Increasing visibility

John recently wrote an interesting post about (good) planners being invisible.

It is a similar story for researchers. After all, aren’t planners glorified researchers? (Well, to some extent, it depends on the type of research but, generally, no.)

John suspects this inherent invisibility, coupled with a desire for recognition, is the motivation behind the many blogs and conferences. It does seem to be a particularly vibrant environment, and from it I’m even able to know the picture I’ve chosen for this post is doubly relevant.

Sadly, this is where the similarities with research end. There are notable exceptions (and I REALLY need to update my blogroll to reflect this), but vibrancy is not a word I would associate with the researchersphere, if such a thing existed. Which it doesn’t.

So why are so few researchers blogging, and even fewer researchers engaging in stimulating discussions? And why is it that research conferences are almost without fail dull and repetitive?

I suspect it may be due to the following reasons:

  • Both planning and research are a combination of ideas and execution. In planning, the former tends to be the most important but in research it is usually the latter. Ideas are harder to replicate (and get away with) than processes, so planners are more willing to share, while researchers are more protective
  • Planning will at worst cover a campaign, and at best the entire product/service direction. Research tends to be project based. It has a definite start, middle and end. There is little chance for serendipity or reaction, and less opportunity to note and act upon interesting opportunities
  • The fruits of a planner’s labour are visible for all to see. Most research is initially designed for an internal audience, who then cherrypick the story they want to tell for an external audience. This inherent, proprietary, knowledge gets locked up and never seen nor spoken of
  • There are far fewer planners than researchers (I assume, I actually have no idea on numbers), and it is a harder profession to get into. Therefore average ability and motivation is higher, fostering a vibrant environment

There are probably many more reasons, but those are just from the top of my head.

Can this be changed? In the widest research sense, probably not. But there are pockets of innovation, some truly excellent researchers and massive differences in the nature and scope of project work. So there is some hope.

On January 1st, I said I wanted to read less things, but better. I ended up switching to a more time-consuming job, so just ended up reading less. This blog also became noticeably quieter since I switched jobs, and my link updates stopped.

This coming year, I want to move more from passive to active. There may not be a researchersphere, but I want to do my part in fostering thought and debate among my readers (thank you for persevering with me) and those I read.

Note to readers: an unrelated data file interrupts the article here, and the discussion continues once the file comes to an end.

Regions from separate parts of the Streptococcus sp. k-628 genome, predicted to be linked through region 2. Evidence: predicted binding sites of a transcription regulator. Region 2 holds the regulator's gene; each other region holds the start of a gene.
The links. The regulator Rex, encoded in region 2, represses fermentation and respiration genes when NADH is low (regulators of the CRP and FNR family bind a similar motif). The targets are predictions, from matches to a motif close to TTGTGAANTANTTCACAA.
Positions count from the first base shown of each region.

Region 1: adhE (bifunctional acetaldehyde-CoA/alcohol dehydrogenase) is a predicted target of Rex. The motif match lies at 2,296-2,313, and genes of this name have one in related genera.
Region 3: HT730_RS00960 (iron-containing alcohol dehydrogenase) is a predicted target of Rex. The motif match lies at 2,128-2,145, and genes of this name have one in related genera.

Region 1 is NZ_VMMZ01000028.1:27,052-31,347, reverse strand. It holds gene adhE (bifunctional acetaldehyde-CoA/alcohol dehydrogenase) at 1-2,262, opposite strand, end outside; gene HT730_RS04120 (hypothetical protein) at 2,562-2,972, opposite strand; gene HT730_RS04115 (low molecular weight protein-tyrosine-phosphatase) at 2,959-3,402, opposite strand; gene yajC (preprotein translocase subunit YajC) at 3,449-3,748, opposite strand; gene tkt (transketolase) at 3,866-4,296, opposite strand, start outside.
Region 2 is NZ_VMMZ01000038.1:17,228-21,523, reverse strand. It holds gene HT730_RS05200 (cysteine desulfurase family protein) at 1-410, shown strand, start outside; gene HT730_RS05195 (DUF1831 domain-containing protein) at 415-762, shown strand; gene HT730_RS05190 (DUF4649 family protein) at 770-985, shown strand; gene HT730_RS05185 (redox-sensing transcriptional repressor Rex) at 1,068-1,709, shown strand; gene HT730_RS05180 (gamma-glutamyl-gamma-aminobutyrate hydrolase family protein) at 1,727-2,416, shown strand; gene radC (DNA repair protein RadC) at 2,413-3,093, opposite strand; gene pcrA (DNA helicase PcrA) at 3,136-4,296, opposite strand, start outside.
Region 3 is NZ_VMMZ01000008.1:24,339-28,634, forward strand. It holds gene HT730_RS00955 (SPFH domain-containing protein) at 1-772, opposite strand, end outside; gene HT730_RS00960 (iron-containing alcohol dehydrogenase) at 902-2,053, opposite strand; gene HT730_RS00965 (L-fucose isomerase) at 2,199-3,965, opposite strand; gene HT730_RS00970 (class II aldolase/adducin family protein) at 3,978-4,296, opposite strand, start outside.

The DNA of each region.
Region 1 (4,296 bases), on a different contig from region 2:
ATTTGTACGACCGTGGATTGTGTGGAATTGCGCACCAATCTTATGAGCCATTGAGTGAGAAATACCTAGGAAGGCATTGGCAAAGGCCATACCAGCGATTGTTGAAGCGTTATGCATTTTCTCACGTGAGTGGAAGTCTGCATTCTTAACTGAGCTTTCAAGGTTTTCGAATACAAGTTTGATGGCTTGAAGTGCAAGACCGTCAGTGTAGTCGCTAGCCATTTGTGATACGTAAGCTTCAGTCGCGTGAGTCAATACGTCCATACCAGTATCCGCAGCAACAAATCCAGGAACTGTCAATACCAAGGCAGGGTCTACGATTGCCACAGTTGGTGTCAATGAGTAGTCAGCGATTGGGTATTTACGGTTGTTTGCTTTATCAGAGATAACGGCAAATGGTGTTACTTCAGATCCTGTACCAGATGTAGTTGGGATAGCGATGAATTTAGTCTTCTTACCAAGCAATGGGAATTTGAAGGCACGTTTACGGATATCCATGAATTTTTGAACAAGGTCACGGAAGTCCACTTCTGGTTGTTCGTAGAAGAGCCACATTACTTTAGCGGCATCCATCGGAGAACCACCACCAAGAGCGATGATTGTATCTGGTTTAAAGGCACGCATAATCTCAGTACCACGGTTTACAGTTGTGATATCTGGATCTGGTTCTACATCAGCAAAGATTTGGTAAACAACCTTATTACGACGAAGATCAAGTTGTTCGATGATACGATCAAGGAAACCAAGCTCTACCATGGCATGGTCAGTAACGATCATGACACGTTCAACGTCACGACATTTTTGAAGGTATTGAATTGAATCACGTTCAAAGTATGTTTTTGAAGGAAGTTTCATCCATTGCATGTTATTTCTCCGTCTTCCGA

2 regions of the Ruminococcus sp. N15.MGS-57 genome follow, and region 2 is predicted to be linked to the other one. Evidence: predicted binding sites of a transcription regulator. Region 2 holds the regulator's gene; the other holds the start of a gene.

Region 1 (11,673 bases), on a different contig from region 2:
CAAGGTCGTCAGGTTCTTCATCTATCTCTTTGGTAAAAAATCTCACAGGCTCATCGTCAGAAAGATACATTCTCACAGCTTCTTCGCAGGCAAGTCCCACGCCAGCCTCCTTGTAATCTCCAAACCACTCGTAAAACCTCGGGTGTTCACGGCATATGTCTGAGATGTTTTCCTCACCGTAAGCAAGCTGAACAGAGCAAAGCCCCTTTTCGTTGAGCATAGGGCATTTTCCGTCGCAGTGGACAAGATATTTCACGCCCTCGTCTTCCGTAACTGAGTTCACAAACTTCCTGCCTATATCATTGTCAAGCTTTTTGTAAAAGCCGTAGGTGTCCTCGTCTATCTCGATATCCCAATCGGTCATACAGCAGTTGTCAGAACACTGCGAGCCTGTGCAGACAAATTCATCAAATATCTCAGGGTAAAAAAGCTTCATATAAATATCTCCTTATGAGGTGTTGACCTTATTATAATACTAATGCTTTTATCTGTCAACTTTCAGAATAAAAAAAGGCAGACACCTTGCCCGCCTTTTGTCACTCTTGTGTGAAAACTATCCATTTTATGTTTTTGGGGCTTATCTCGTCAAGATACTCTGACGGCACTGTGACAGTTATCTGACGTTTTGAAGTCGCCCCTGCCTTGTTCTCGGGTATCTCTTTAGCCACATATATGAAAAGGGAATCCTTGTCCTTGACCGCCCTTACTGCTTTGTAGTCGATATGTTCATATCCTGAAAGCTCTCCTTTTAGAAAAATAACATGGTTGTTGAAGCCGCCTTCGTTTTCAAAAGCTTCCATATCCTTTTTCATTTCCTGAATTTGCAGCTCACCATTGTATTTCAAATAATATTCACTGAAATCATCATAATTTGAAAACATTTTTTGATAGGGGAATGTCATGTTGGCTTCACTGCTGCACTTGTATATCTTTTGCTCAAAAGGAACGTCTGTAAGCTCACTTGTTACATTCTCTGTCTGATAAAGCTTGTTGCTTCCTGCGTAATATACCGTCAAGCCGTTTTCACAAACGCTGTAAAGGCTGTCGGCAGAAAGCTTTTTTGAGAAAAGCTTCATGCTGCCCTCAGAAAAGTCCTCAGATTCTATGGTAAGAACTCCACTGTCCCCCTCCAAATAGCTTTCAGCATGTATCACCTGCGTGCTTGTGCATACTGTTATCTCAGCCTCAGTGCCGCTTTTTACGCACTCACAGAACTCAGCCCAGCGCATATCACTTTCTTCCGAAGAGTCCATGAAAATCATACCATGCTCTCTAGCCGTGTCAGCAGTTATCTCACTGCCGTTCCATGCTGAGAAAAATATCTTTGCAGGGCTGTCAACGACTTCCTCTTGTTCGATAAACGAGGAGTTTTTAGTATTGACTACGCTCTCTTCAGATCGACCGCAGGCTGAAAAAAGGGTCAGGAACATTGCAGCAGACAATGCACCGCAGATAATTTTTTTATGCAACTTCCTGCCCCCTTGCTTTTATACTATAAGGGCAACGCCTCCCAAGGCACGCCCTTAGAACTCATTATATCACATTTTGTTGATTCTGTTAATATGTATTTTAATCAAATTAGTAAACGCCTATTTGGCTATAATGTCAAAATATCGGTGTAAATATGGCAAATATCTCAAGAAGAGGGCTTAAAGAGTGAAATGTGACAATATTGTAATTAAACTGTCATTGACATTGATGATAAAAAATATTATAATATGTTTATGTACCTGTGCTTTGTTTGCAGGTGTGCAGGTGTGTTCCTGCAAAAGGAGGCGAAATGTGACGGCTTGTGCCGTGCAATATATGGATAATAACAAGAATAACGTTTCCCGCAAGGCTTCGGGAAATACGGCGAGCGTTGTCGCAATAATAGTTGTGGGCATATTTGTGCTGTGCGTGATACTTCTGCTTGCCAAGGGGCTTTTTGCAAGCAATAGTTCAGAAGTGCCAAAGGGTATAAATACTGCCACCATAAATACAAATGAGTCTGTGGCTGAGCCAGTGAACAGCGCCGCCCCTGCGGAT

Jeremiah Owyang says he likes to pay himself first – he does that through his blog concentrating his thought processes and the recognition he receives for it. I’m not very good at getting up before 8am (or noon on weekends), so I’m going to try to end the week by paying myself.

That will involve more time spent not only reading but also thinking, writing and talking about things. Some things directly related to research (though these thoughts may go on the Essential blog, which currently features our 2009 Christmas awards), and other things related to media, technology and marketing. And I’m also going to try to resuscitate a truncated link update.

I wish you all a prosperous 2010

sk

Image credit: http://www.flickr.com/photos/chaoticgood01/3786273684/

Moneyball: The Art of Winning an Unfair Game

Moneyball by Michael LewisMoneyball, by Michael Lewis, is a book I had on my “to read” list for several years. I really should have read it several years ago. As well as being brilliantly written, its lessons are also highly relevant to the industries I’m interested in

The premise is that the Oakland Athletics – the A’s – are a financially limited team competing in Major League Baseball against much better resourced teams (While draft picks go some way to make smaller teams more competitive, financial  inequalities are much greater than in the NFL, for instance).

With fewer resources, the A’s will lose if they compete on the same terms as their competitors. They therefore need to change the rules of engagement. They are the challenger brand, so to speak.

They succeeded in this by becoming the first team (many subsequently followed) to employ sabermetrics – the analysis of baseball through objective measures. The name derives from the Society of American Baseball (SABR).

First championed by Bill James in the late 1970s, sabermetricians argued that the baseball statistics given most credence to were the wrong ones, and thus the game was inefficient. Baseball statistics had been institutionalised in the 1850s by a Brit raised on cricket. As the game evolved, the flawed measures on which players were assessed become ever more misguided. For instance